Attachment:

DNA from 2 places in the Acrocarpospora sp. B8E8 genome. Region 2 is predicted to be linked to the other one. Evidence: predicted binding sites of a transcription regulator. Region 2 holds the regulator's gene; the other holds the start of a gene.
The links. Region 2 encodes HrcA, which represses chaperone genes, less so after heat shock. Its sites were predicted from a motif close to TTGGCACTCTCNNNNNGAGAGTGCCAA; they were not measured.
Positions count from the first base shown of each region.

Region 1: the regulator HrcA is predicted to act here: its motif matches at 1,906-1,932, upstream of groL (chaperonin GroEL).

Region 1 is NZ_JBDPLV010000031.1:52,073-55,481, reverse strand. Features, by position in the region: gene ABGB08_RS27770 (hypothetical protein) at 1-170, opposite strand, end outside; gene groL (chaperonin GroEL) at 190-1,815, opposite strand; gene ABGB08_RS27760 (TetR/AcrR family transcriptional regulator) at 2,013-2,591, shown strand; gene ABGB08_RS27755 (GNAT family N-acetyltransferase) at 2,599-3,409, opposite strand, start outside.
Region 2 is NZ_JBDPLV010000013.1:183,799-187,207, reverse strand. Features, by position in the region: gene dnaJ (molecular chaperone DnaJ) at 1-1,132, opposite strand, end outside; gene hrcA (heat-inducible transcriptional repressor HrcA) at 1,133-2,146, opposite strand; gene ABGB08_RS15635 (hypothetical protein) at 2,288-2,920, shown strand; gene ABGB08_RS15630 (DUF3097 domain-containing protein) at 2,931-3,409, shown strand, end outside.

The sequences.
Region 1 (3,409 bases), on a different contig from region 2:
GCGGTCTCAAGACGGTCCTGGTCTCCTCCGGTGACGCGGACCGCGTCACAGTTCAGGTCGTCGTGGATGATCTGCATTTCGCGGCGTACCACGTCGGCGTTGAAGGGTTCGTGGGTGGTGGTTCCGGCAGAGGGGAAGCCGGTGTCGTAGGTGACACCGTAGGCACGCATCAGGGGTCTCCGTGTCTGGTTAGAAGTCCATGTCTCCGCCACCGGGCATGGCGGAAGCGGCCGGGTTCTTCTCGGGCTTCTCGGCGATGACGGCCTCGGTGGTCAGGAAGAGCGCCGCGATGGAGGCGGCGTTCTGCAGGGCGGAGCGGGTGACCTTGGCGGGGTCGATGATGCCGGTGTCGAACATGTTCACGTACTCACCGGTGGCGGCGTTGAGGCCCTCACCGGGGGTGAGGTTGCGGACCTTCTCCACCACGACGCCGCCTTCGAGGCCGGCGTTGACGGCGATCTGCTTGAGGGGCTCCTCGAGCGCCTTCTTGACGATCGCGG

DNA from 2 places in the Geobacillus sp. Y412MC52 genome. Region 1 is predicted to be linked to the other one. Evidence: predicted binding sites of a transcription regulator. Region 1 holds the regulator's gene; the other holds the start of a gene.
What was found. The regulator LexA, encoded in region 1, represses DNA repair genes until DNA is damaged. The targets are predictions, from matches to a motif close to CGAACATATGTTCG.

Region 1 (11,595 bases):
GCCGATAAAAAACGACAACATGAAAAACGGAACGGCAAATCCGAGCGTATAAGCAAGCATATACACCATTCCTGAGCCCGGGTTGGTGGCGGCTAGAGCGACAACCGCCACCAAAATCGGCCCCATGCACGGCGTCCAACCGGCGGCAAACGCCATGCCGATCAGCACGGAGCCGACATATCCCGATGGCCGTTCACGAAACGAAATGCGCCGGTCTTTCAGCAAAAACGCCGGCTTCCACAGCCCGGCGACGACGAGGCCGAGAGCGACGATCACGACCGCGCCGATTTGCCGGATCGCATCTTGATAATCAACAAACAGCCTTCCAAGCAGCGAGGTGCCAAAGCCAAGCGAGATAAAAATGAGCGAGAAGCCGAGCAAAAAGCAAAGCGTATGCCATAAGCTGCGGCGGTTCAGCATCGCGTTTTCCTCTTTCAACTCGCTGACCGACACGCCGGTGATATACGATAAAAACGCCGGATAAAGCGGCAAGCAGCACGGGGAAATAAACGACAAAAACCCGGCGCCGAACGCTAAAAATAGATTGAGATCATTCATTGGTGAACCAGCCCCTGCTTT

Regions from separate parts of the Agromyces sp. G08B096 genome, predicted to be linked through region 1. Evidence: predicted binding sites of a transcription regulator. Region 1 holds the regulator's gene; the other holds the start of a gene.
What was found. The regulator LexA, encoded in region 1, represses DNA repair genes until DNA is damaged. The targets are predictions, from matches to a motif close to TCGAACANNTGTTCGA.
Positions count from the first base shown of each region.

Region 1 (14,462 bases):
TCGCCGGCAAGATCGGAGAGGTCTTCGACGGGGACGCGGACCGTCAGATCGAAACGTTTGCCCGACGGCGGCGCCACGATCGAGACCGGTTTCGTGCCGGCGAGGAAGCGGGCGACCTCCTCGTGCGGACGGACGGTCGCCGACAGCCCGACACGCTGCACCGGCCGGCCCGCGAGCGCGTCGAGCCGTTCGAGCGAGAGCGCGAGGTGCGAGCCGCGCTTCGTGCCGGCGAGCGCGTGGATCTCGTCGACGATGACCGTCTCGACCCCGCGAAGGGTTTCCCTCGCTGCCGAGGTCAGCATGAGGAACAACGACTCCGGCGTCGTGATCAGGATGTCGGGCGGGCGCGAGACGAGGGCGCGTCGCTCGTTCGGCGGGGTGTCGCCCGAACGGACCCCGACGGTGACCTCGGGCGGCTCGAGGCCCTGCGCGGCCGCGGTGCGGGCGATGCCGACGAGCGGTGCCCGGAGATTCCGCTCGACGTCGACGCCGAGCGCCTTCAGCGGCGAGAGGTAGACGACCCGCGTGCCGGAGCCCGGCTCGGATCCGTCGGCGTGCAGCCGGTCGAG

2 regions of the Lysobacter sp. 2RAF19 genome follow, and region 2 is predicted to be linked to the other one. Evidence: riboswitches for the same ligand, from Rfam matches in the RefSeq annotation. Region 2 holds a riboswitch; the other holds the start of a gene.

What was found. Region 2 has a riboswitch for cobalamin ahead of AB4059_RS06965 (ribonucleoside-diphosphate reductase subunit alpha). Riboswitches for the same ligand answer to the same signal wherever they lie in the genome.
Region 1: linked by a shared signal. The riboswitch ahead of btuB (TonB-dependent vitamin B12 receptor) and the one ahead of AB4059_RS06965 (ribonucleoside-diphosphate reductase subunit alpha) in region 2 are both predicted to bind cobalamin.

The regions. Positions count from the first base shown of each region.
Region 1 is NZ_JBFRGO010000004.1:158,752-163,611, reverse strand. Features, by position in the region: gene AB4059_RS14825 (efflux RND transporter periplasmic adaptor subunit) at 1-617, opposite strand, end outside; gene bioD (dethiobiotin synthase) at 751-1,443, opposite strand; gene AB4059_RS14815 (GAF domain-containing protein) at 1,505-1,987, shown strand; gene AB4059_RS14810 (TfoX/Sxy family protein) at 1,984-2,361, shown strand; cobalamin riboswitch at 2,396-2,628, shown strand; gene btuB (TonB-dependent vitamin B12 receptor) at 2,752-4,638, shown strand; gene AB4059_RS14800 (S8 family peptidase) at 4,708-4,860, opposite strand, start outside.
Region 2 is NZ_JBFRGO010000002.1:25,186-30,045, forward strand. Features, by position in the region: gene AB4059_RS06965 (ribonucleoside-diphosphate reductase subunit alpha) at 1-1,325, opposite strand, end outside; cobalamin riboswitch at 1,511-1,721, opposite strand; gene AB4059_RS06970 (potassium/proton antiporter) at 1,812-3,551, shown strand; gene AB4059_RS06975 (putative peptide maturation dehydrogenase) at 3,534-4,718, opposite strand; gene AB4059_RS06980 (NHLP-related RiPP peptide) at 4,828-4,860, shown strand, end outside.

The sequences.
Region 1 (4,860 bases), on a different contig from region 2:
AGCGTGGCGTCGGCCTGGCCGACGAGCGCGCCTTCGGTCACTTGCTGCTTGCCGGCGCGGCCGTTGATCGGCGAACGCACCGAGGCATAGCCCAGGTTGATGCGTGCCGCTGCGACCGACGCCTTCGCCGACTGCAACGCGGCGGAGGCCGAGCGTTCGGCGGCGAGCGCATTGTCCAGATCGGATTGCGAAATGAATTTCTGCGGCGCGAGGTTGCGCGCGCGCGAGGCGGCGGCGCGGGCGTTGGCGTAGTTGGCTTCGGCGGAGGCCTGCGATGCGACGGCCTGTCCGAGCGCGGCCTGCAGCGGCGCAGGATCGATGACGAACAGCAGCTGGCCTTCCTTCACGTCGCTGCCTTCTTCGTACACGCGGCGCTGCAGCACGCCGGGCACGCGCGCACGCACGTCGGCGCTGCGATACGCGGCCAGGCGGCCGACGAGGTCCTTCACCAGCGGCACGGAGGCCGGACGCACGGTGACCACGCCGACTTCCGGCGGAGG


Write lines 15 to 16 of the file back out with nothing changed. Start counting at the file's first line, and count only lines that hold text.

What was found. The regulator LexA, encoded in region 1, represses DNA repair genes until DNA is damaged. The targets are predictions, from matches to a motif close to TCGAACANNTGTTCGA.
Positions count from the first base shown of each region.